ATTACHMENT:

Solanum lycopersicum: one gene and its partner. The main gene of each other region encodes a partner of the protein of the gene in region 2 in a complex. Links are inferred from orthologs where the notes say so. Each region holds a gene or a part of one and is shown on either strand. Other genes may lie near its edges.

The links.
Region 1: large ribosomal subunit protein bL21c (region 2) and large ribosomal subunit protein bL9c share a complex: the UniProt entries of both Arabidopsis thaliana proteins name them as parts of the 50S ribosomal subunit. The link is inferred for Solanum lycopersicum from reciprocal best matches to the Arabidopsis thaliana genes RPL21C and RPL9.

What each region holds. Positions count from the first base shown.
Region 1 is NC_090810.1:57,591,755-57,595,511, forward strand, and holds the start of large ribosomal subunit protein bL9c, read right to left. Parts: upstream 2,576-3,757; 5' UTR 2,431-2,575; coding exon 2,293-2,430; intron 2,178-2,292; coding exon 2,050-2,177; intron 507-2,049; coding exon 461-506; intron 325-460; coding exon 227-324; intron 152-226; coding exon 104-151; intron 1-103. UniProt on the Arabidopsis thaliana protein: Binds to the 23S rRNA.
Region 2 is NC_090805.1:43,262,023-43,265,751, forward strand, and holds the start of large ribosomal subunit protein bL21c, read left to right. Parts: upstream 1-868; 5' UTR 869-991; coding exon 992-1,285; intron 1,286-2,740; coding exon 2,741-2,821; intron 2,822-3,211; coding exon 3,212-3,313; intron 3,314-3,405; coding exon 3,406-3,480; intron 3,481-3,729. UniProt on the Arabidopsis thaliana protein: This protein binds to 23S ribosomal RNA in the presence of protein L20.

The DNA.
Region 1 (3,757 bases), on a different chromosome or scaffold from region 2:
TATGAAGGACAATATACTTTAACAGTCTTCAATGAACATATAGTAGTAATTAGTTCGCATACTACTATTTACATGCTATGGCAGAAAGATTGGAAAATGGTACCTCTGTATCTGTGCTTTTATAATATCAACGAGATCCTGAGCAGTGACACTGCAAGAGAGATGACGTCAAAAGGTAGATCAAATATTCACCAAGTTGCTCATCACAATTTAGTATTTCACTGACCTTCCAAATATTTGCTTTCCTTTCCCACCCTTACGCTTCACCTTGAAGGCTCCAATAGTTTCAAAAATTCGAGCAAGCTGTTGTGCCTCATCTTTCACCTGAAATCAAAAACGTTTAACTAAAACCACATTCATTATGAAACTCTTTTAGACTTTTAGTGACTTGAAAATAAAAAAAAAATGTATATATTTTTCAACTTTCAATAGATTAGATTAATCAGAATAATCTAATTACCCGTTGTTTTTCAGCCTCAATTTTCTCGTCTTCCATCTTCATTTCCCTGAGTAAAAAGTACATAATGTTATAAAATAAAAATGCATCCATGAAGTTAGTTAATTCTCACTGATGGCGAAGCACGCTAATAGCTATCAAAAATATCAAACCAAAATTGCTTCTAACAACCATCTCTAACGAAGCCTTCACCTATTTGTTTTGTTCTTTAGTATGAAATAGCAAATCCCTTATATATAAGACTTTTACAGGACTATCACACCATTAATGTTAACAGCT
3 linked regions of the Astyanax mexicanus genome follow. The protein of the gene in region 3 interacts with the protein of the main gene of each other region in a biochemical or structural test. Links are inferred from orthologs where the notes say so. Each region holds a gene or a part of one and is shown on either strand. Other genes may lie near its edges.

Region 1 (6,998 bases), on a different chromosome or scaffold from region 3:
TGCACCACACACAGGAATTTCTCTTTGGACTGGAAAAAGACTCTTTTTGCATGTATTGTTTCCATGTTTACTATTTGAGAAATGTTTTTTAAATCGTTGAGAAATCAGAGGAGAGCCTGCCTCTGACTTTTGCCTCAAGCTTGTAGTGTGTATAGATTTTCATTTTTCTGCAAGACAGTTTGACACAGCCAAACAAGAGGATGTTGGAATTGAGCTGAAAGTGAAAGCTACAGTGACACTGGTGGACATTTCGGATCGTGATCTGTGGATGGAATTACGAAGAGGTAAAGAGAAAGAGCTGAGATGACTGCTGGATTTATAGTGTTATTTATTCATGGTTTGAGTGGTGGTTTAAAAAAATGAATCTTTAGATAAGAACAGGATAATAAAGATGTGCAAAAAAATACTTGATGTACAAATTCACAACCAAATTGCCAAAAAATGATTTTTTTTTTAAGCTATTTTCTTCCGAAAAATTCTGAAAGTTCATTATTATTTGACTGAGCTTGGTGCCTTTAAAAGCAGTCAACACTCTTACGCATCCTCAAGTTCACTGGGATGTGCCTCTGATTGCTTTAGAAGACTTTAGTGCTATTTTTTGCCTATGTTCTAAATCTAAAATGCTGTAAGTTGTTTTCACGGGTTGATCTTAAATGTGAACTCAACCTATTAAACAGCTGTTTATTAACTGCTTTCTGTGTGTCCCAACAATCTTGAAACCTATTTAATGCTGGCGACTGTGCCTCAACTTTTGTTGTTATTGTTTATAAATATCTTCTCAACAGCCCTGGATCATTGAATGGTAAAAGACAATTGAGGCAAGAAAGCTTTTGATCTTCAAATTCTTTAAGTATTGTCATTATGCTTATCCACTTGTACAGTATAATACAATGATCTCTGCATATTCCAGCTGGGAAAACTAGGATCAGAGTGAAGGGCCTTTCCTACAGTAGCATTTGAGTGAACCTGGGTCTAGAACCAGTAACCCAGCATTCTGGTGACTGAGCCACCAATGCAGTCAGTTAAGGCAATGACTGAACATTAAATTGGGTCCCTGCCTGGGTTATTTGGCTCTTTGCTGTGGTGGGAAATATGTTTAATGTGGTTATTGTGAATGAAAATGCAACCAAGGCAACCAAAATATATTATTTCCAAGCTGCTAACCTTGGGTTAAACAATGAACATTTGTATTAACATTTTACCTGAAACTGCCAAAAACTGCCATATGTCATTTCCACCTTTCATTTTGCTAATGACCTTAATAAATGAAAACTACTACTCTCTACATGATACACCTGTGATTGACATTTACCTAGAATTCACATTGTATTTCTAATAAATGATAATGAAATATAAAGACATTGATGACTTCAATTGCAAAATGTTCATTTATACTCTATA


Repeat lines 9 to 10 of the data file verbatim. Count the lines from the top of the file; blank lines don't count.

TATGAAGGACAATATACTTTAACAGTCTTCAATGAACATATAGTAGTAATTAGTTCGCATACTACTATTTACATGCTATGGCAGAAAGATTGGAAAATGGTACCTCTGTATCTGTGCTTTTATAATATCAACGAGATCCTGAGCAGTGACACTGCAAGAGAGATGACGTCAAAAGGTAGATCAAATATTCACCAAGTTGCTCATCACAATTTAGTATTTCACTGACCTTCCAAATATTTGCTTTCCTTTCCCACCCTTACGCTTCACCTTGAAGGCTCCAATAGTTTCAAAAATTCGAGCAAGCTGTTGTGCCTCATCTTTCACCTGAAATCAAAAACGTTTAACTAAAACCACATTCATTATGAAACTCTTTTAGACTTTTAGTGACTTGAAAATAAAAAAAAAATGTATATATTTTTCAACTTTCAATAGATTAGATTAATCAGAATAATCTAATTACCCGTTGTTTTTCAGCCTCAATTTTCTCGTCTTCCATCTTCATTTCCCTGAGTAAAAAGTACATAATGTTATAAAATAAAAATGCATCCATGAAGTTAGTTAATTCTCACTGATGGCGAAGCACGCTAATAGCTATCAAAAATATCAAACCAAAATTGCTTCTAACAACCATCTCTAACGAAGCCTTCACCTATTTGTTTTGTTCTTTAGTATGAAATAGCAAATCCCTTATATATAAGACTTTTACAGGACTATCACACCATTAATGTTAACAGCT
3 linked regions of the Astyanax mexicanus genome follow. The protein of the gene in region 3 interacts with the protein of the main gene of each other region in a biochemical or structural test. Links are inferred from orthologs where the notes say so. Each region holds a gene or a part of one and is shown on either strand. Other genes may lie near its edges.